Taken to court, Baltimore agrees to new trial board makeup in Freddie Gray officers' cases

Attorneys for the city of Baltimore agreed Tuesday to replace the board of outside law enforcement officials presiding over forthcoming disciplinary trials of three police officers in relation to the arrest of Freddie Gray, bowing to objections raised in court by the officers' defense counsel.

"We will recompose the panel voluntarily," City Solicitor Andre Davis told Baltimore Circuit Judge Jeannie Hong during an expedited morning hearing to consider a defense motion for a delay in the cases.


Defense attorneys for Lt. Brian Rice, Sgt. Alicia White and Officer Caesar Goodson Jr. had alleged that meetings police commanders and city attorneys had with the intended trial board members had infringed on the officers' right to due process. The board members were police officials from Prince George's County Police and Maryland State Police.

Goodson is scheduled to go to trial on Oct. 30, Rice on Nov. 13 and White on Dec. 5.

Two Baltimore police officers have accepted “minor disciplinary action” in relation to their involvement in the 2015 arrest of Freddie Gray.

The city agreed to replace the trial board panel despite Davis' saying the change "sends the wrong message" to Baltimore's citizens and that the defense arguments for doing so were spurious and abstract.

"Your honor, with all due respect, it's smoke and mirrors," said Davis, a former federal judge.

Hong accepted that the city's decision to replace the panel made the defense legal challenge pertaining to the panel's composition moot.

Davis said the city could appoint new panel members by the close of business Thursday. He said the new panel would also be composed of law enforcement officials from outside the Baltimore Police Department, but did not identify them. The city has previously said the selection of trial board members from outside the Baltimore Police Department would help avoid the appearance of a conflict of interest.


Other questions raised at the morning hearing were left unanswered, including whether and how the city would seek to avoid future legal challenges.

Michael Davey, an attorney for Rice, said Tuesday that the officers are "not looking to drag this on" but to ensure it is resolved fairly.

Davey said the communications the city had with the intended trial board members before the trial boards, without anyone from the defense present, raised significant questions.

The officers, Davey said, simply want to "make sure we're not doing this for a second time in 2019."

Davey said the issue could be resolved if the city allowed for a defense representative to be present during any pre-trial meetings or training.

Davis said he would wait to see if Hong's order spoke to that question at all. But he also challenged any suggestion by the defense that city attorneys should not be allowed to meet with police officials sitting on disciplinary trial boards without defense counsel being in the room.

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Davis said the intended trial board members — Capt. Cynthia Ruff and Majors Irene Burks and Robert Clark from Prince George's County and Capt. Peter Spaulding of the Maryland State Police — were simply shown a PowerPoint presentation about the trial board process, not the facts of the cases against the officers.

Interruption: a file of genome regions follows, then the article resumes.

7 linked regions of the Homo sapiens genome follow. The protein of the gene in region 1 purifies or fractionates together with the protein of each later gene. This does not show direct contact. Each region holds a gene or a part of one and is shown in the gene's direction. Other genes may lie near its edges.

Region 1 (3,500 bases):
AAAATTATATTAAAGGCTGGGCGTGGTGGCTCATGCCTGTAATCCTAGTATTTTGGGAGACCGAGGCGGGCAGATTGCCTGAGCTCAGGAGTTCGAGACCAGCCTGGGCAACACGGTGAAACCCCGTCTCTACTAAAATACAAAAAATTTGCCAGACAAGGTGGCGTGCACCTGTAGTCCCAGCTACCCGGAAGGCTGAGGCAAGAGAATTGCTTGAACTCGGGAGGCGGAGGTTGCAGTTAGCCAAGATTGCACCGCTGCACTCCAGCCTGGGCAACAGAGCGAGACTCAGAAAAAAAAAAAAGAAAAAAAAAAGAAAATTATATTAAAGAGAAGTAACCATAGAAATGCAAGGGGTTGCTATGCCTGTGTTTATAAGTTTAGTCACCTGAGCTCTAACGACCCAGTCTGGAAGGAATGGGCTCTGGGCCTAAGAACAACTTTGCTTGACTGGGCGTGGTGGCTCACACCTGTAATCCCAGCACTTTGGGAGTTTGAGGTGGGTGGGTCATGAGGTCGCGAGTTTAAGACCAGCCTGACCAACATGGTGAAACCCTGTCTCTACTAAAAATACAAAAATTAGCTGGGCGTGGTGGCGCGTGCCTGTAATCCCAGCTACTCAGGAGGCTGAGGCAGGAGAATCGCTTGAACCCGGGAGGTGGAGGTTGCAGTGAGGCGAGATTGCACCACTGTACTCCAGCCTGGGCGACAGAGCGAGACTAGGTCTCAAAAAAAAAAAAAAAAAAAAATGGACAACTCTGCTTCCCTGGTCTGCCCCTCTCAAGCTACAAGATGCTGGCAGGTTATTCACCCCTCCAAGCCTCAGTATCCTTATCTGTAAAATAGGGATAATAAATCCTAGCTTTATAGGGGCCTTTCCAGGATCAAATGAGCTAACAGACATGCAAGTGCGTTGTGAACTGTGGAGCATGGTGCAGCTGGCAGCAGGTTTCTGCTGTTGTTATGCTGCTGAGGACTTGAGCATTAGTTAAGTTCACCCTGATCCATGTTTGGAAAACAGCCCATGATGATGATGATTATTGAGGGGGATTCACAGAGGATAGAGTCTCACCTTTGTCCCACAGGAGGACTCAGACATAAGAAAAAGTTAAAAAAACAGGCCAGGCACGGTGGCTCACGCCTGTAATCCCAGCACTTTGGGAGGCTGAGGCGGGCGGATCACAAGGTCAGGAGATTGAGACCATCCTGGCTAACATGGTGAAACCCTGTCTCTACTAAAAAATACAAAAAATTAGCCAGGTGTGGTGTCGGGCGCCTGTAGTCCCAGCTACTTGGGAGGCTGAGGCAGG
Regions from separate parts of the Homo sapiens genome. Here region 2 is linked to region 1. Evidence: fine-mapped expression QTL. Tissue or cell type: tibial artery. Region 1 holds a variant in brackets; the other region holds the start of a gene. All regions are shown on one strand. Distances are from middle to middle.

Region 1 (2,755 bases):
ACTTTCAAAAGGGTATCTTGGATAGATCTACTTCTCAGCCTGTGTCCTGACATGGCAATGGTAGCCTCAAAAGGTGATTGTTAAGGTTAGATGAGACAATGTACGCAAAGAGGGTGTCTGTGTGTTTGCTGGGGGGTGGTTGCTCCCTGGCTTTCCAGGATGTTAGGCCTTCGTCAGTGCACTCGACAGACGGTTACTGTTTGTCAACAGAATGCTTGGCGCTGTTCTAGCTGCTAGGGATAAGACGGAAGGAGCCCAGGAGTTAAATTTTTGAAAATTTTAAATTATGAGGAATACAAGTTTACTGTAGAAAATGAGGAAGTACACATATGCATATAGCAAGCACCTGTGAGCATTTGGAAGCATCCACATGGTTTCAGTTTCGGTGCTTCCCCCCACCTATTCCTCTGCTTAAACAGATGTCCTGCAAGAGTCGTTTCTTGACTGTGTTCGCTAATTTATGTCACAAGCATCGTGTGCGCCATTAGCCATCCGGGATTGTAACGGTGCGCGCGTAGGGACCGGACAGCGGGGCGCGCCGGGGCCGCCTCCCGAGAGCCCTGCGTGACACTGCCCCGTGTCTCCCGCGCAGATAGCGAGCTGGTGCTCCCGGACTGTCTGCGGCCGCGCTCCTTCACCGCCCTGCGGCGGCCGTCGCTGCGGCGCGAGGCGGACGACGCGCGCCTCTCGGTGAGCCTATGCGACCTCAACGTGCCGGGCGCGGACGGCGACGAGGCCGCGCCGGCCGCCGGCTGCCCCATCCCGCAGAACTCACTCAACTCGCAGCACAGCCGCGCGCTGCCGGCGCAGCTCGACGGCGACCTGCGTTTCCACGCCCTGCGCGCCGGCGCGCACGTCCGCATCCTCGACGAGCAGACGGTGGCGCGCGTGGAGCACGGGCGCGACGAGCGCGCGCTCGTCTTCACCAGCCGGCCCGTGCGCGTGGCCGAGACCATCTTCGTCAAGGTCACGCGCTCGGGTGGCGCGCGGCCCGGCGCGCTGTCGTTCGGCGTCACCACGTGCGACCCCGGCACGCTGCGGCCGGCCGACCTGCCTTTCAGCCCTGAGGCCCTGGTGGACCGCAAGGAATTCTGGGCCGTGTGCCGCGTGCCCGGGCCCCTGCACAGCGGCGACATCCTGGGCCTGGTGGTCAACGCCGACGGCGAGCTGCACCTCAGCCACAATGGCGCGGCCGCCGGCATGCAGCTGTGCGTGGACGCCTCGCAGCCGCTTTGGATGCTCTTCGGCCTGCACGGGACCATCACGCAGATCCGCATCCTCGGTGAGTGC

Gray, 25, was arrested on April 12, 2015, in West Baltimore and placed in the back of a police transport van in handcuffs and shackles but not restrained by a seat belt. He suffered a fatal spinal cord injury while in the back of the van, according to the state medical examiner and other medical experts who reviewed the case, and died a week later.

Gray's death sparked widespread protests against police brutality, and his funeral was followed by rioting, looting and arson. The city was under a nightly curfew for a week, and millions of dollars in damages were suffered. The city paid a $6.4 million civil settlement to Gray's family.

Baltimore State's Attorney Marilyn J. Mosby filed criminal charges against Goodson, Rice, White and three other officers, but failed to secure a conviction. Goodson, Rice and Officer Edward Nero were acquitted at bench trials, and Mosby dropped all remaining charges. The U.S. Justice Department declined to bring federal charges in the case.

Police in Montgomery and Howard counties conducted an internal review and recommended five of the officers face internal discipline. Two — Nero and Officer Garrett Miller — accepted "minor disciplinary action" and are back at work.

Goodson, Rice and White face possible termination.

Davis said the city has "bent over backwards" from the start to ensure the disciplinary process for the officers in the Gray case was conducted "fairly, impartially and transparently."

Davis said the city must get the proceedings in the Freddie Gray case behind it — even if Gray's family never will put his death behind them — so that the city can move forward.

"Baltimore has been traumatized enough," he said.

Davey said Davis was missing the point of the hearing.

"We're just losing sight of whose rights need to be protected here," he said.

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